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With the painful defeat of 1978 (FA Cup Final Ipswich versus Arsenal) still lodged in my football heart, and the miserable league defeat of 1977 still rankling, I never thought I would return to Portman Road (home of Ipswich Town FC) with any pleasure. But return I did. Peter, happily without a football thought in his mind, and I, still carrying the burden of those defeats, were invited to speak at the Ipswich Dementia Action Alliance (IDAA) AGM, hosted by Ipswich Town FC and attended by many, including the mayor of Ipswich, Councillor Elizabeth Hughes.

Peter address focused on how businesses could be more inclusive towards those living with dementia, how he lives well and the necessity of looking at the simplicity that surrounds dementia, rather than the complicated bit in the middle: the dementia itself. A great example of this was when Peter explained how it was acceptable to 'lie' to someone living with dementia if it protected their emotional state. His father, he explained, regularly forgot that his wife, Betty, had died. Knowing how his mother used to love going on bus trips and rather than making his father endure the grief when he was reminded of her death, Peter used to tell his father, when asked where Betty was, that she had gone to Lowestoft on a bus. This both pleased his father and satisfied his curiosity as to Betty's absence. Crucially, it saved him reliving the grief of hearing news of her death. And, as Peter, said, if we are prepared to tell our children about the Easter bunny, the tooth fairy and Father Christmas, then we should be prepared to slip in a little white lie to our loved ones. Hard to argue with that one!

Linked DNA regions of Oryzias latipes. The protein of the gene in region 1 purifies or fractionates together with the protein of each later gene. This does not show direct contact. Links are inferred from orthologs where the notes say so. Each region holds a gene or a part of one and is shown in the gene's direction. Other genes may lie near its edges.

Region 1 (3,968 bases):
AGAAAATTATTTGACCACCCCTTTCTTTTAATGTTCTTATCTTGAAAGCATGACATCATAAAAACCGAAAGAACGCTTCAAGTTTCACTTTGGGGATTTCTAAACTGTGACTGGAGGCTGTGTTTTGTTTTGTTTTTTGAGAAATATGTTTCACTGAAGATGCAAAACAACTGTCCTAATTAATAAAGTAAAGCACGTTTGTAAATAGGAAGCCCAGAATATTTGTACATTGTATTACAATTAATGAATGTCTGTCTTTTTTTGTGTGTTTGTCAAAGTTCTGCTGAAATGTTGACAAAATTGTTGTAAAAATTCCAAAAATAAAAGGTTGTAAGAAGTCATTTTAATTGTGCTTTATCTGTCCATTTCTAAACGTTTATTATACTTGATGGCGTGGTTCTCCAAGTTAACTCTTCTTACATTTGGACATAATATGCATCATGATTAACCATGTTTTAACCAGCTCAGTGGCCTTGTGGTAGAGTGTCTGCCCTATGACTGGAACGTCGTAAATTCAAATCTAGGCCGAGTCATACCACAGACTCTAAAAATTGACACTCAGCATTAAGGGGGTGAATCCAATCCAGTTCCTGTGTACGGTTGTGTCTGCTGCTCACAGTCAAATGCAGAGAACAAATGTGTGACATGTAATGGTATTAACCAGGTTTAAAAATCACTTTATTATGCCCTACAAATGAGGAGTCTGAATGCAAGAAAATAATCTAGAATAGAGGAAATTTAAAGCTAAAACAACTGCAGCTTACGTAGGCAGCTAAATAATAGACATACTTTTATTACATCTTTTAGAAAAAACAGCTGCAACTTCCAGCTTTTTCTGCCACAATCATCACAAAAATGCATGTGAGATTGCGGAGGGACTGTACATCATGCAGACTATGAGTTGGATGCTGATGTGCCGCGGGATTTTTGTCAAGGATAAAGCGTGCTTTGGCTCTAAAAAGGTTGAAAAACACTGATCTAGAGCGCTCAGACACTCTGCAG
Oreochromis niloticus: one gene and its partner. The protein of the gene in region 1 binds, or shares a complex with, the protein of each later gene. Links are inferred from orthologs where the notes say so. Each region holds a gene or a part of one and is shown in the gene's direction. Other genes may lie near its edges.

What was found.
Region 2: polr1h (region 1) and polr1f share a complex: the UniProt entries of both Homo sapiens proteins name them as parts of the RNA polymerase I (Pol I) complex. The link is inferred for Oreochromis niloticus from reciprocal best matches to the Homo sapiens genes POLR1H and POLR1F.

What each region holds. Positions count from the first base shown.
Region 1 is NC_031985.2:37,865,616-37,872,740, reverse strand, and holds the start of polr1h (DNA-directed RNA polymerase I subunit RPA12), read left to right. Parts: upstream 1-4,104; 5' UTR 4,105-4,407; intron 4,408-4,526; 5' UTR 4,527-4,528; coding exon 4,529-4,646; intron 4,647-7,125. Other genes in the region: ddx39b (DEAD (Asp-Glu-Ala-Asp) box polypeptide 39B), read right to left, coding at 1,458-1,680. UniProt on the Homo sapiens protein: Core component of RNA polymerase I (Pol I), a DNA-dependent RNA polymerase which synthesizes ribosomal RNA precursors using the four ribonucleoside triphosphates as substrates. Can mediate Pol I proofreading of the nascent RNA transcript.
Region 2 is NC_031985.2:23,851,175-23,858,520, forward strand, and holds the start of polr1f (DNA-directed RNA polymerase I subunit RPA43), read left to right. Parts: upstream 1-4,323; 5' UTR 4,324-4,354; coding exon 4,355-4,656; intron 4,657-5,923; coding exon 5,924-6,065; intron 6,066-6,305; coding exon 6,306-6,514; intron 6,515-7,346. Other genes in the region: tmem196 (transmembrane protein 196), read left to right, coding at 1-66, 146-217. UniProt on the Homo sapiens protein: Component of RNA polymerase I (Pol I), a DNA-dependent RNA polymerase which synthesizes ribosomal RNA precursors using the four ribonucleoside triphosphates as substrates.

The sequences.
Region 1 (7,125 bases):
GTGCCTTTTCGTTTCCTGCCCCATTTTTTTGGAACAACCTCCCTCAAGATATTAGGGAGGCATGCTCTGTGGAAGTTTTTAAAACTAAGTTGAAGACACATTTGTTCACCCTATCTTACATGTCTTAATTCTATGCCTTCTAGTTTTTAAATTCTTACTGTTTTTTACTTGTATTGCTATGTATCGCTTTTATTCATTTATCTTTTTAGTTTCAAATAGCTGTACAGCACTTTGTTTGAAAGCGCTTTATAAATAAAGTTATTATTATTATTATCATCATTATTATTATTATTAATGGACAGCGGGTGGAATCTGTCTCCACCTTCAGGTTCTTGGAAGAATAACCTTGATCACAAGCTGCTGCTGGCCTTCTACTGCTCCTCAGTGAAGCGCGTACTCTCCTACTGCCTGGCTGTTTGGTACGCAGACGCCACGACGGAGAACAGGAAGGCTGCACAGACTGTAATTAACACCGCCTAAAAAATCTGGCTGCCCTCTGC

Well done to the IDAA for their wonderful work over the past couple of years in very difficult circumstances. A special mention must go to the first recipient of the late Roger Fern award, Liz Edwards, for her work around dementia and inclusivity. There was a moving tribute to Roger and acknowledgment about his unstinting work in Ipswich and specifically around dementia and it was lovely to see his daughters and son-in-law handing over the award to Liz. A special mention, too, for the delicious cake baked by IDAA's Chair, Nicola Bradford and to Nicola's husband, Roy, for his chauffeuring duties. And, of course, you can't write about the IDAA without mentioning Jill Barton and Debbie Ann Murrell because without them and Nicola, the objective to raise awareness of dementia and to make Ipswich a dementia friendly town would be much further away.

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